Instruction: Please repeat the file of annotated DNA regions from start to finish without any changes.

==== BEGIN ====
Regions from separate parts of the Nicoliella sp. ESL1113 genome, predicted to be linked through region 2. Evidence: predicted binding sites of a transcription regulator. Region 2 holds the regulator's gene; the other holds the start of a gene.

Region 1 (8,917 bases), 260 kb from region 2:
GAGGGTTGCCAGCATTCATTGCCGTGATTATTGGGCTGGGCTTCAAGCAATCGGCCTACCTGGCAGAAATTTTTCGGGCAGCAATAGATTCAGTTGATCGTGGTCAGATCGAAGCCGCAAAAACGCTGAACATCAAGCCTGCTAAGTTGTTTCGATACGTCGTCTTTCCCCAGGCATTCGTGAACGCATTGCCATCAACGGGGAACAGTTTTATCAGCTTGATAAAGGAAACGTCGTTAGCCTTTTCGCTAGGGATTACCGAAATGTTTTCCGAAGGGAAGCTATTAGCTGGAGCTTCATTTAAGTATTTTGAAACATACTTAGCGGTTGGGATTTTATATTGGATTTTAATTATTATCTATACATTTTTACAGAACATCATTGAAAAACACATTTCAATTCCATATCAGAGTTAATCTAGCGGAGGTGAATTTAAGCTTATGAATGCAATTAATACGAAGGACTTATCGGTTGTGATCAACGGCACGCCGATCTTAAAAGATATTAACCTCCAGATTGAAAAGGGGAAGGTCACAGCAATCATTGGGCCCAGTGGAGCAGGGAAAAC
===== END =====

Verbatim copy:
Regions from separate parts of the Nicoliella sp. ESL1113 genome, predicted to be linked through region 2. Evidence: predicted binding sites of a transcription regulator. Region 2 holds the regulator's gene; the other holds the start of a gene.

Region 1 (8,917 bases), 260 kb from region 2:
GAGGGTTGCCAGCATTCATTGCCGTGATTATTGGGCTGGGCTTCAAGCAATCGGCCTACCTGGCAGAAATTTTTCGGGCAGCAATAGATTCAGTTGATCGTGGTCAGATCGAAGCCGCAAAAACGCTGAACATCAAGCCTGCTAAGTTGTTTCGATACGTCGTCTTTCCCCAGGCATTCGTGAACGCATTGCCATCAACGGGGAACAGTTTTATCAGCTTGATAAAGGAAACGTCGTTAGCCTTTTCGCTAGGGATTACCGAAATGTTTTCCGAAGGGAAGCTATTAGCTGGAGCTTCATTTAAGTATTTTGAAACATACTTAGCGGTTGGGATTTTATATTGGATTTTAATTATTATCTATACATTTTTACAGAACATCATTGAAAAACACATTTCAATTCCATATCAGAGTTAATCTAGCGGAGGTGAATTTAAGCTTATGAATGCAATTAATACGAAGGACTTATCGGTTGTGATCAACGGCACGCCGATCTTAAAAGATATTAACCTCCAGATTGAAAAGGGGAAGGTCACAGCAATCATTGGGCCCAGTGGAGCAGGGAAAAC